If you or someone you know needs help with mental health, please contact the Crisis Text Line by texting HOME to 741741, call the National Alliance on Mental Illness helpline at 1-800-950-NAMI (6264), or visit the National Institute of Mental Health website



Extroversion is one of the better-known Big Five traits. It refers to a scale of social extroversion versus introversion, determining whether a person is outgoing or reserved. If you score high in extroversion, you feel recharged by interacting with other people. Connecting and speaking with others feels effortless, and you make friends or professional contacts easily.


If you score low on the extroversion trait, you are most likely an introvert. This means that while you might enjoy socializing, it depletes your energy rather than recharging it. You tend to keep quiet most of the time unless you have a well-thought-out comment to contribute to the conversation. Small talk probably makes you cringe, and being the center of attention might make you want to crawl out of your skin. Solitude is required to recover from long periods of socialization. While introversion is not inherently a flaw, you can minimize this trait, according to Forbes, by watching and emulating extroverts until you form new habits and comfort zones. 


Agreeableness is a trait that represents an individual's tendency toward kindness, consideration, empathy, and drive to help others (via Psychologist World). If you score high in agreeableness, you're the type of person who can always spare a kind word or dollar for a distressed stranger. You might feel compelled to donate to organizations that help those in need, especially around the holidays, or contribute to the happiness of the people around you whenever you can. You may even struggle with people-pleasing tendencies.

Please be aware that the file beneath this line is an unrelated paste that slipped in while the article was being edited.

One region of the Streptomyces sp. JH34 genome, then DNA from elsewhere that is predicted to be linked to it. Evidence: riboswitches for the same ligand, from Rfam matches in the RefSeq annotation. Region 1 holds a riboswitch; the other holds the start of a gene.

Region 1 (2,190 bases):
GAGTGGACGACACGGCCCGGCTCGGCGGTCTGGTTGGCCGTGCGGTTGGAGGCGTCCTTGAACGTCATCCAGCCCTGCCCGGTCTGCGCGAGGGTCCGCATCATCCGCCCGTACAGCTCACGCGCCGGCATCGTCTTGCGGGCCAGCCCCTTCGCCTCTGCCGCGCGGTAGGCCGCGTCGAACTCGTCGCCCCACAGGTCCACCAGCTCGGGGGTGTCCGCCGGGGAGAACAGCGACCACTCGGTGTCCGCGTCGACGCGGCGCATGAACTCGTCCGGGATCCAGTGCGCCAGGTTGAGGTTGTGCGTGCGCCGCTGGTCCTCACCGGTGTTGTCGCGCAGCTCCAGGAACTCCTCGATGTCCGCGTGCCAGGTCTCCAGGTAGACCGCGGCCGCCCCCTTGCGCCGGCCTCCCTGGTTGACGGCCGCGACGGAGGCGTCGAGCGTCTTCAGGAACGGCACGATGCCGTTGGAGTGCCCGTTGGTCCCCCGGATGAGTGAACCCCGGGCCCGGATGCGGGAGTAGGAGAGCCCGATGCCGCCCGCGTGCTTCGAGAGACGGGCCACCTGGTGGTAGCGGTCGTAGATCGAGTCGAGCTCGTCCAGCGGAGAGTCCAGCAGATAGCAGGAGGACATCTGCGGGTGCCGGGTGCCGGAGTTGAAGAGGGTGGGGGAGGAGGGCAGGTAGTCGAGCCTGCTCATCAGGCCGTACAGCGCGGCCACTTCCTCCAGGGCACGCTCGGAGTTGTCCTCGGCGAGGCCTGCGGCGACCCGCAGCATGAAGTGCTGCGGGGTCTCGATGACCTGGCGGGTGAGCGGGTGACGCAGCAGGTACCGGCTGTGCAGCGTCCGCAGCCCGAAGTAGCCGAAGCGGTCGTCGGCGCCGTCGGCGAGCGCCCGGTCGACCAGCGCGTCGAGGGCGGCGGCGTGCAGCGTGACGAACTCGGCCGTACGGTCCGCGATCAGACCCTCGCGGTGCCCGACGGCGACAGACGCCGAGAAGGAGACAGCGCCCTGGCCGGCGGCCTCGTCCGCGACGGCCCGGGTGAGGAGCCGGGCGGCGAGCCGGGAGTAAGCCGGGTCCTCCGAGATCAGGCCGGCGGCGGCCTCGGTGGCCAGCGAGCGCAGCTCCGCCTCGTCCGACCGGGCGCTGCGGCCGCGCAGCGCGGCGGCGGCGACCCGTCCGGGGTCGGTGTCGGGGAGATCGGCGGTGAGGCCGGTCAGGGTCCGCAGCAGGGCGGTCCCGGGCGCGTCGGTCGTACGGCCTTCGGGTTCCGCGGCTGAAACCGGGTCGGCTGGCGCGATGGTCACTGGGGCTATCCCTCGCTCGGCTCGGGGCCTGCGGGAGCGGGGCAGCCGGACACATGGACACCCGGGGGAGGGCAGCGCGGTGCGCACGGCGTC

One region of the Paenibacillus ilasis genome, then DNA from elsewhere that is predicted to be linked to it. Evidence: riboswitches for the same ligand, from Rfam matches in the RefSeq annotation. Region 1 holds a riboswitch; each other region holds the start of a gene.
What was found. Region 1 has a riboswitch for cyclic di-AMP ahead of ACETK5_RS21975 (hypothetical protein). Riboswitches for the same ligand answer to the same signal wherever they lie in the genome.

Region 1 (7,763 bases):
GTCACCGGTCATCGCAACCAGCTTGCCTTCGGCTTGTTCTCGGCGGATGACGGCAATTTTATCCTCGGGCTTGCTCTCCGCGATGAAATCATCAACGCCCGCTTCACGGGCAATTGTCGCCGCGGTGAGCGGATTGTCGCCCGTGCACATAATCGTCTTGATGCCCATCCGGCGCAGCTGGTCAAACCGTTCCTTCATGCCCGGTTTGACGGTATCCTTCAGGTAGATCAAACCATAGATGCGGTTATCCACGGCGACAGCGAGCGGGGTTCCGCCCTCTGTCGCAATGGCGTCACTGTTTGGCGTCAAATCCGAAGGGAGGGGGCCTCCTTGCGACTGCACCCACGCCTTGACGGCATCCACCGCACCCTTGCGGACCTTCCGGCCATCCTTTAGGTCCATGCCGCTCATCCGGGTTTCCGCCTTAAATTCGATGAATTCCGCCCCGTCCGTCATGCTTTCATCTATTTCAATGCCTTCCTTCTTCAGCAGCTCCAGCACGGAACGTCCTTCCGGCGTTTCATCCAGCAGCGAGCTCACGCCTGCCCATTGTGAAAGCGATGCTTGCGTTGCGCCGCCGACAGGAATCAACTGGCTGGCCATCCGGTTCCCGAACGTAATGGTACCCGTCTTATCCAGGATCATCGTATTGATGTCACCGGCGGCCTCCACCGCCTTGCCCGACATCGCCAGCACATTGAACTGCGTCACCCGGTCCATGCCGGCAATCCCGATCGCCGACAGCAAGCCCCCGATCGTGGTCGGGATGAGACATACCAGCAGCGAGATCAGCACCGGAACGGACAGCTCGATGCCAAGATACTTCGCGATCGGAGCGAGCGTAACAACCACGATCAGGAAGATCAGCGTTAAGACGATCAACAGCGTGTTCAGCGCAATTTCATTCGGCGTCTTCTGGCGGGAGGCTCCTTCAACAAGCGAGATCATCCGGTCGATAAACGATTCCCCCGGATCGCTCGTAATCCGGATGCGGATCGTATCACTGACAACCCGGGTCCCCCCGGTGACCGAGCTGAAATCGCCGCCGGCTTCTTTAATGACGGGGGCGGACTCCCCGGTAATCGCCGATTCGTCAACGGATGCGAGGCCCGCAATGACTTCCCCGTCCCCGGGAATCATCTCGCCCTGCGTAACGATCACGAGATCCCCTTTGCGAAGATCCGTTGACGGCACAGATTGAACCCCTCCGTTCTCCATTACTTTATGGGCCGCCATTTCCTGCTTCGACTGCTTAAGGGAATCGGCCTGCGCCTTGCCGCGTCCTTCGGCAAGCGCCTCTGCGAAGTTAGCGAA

Individuals who score low on the agreeableness trait tend to struggle with reading the emotions of others. They don't feel naturally drawn to helping others and might not even think about how the people around them are experiencing life. This can lead to substituting connection with tactics like manipulation. According to SocialSelf, you can become more agreeable by making a point of asking questions when you interact with others and intentionally challenging your own assumptions. 


The neuroticism personality trait largely refers to emotional stability (via Psycom). Scoring high in neuroticism suggests trouble with regulating your mood and emotional state. You might struggle with chronic worrying, anxiety, and a low-stress tolerance. It doesn't take much to knock you off your game or make you upset, and it isn't easy to recover. Some people who are considered neurotic are actually highly sensitive people who are more deeply affected by sensory input than the average person. If you struggle with feeling like you're more affected by outside stimuli than your peers are, it is possible to learn how to identify and work around your triggers.


If you score low in neuroticism, your mood tends to remain stable most of the time. You are emotionally resilient and rarely get upset. You are generally a relaxed person who accepts that stress is a part of life and moves through it with ease.